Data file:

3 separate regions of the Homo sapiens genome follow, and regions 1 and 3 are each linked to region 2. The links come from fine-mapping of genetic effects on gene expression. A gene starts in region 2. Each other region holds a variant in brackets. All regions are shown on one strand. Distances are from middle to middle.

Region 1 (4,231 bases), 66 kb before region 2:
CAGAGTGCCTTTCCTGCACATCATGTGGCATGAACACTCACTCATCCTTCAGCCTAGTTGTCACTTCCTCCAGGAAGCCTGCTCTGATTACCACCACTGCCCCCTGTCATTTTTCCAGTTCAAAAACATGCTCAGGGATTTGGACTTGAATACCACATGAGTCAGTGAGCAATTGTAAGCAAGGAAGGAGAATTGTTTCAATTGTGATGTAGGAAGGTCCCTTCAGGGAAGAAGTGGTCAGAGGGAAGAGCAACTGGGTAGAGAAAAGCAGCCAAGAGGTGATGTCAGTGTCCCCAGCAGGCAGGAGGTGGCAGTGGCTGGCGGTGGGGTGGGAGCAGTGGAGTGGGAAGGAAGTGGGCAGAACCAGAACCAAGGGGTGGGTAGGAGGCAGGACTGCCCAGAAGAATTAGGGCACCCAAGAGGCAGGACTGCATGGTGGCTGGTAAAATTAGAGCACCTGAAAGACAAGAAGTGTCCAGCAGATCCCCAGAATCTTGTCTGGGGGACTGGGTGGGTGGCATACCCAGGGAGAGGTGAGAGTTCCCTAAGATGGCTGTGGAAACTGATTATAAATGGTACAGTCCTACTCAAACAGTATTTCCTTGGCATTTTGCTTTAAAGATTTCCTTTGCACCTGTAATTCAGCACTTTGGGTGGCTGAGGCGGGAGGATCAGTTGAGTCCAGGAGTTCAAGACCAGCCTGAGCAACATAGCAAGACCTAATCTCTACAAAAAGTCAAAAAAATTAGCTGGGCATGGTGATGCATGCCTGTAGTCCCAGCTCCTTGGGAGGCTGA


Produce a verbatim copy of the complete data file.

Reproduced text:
3 separate regions of the Homo sapiens genome follow, and regions 1 and 3 are each linked to region 2. The links come from fine-mapping of genetic effects on gene expression. A gene starts in region 2. Each other region holds a variant in brackets. All regions are shown on one strand. Distances are from middle to middle.

Region 1 (4,231 bases), 66 kb before region 2:
CAGAGTGCCTTTCCTGCACATCATGTGGCATGAACACTCACTCATCCTTCAGCCTAGTTGTCACTTCCTCCAGGAAGCCTGCTCTGATTACCACCACTGCCCCCTGTCATTTTTCCAGTTCAAAAACATGCTCAGGGATTTGGACTTGAATACCACATGAGTCAGTGAGCAATTGTAAGCAAGGAAGGAGAATTGTTTCAATTGTGATGTAGGAAGGTCCCTTCAGGGAAGAAGTGGTCAGAGGGAAGAGCAACTGGGTAGAGAAAAGCAGCCAAGAGGTGATGTCAGTGTCCCCAGCAGGCAGGAGGTGGCAGTGGCTGGCGGTGGGGTGGGAGCAGTGGAGTGGGAAGGAAGTGGGCAGAACCAGAACCAAGGGGTGGGTAGGAGGCAGGACTGCCCAGAAGAATTAGGGCACCCAAGAGGCAGGACTGCATGGTGGCTGGTAAAATTAGAGCACCTGAAAGACAAGAAGTGTCCAGCAGATCCCCAGAATCTTGTCTGGGGGACTGGGTGGGTGGCATACCCAGGGAGAGGTGAGAGTTCCCTAAGATGGCTGTGGAAACTGATTATAAATGGTACAGTCCTACTCAAACAGTATTTCCTTGGCATTTTGCTTTAAAGATTTCCTTTGCACCTGTAATTCAGCACTTTGGGTGGCTGAGGCGGGAGGATCAGTTGAGTCCAGGAGTTCAAGACCAGCCTGAGCAACATAGCAAGACCTAATCTCTACAAAAAGTCAAAAAAATTAGCTGGGCATGGTGATGCATGCCTGTAGTCCCAGCTCCTTGGGAGGCTGA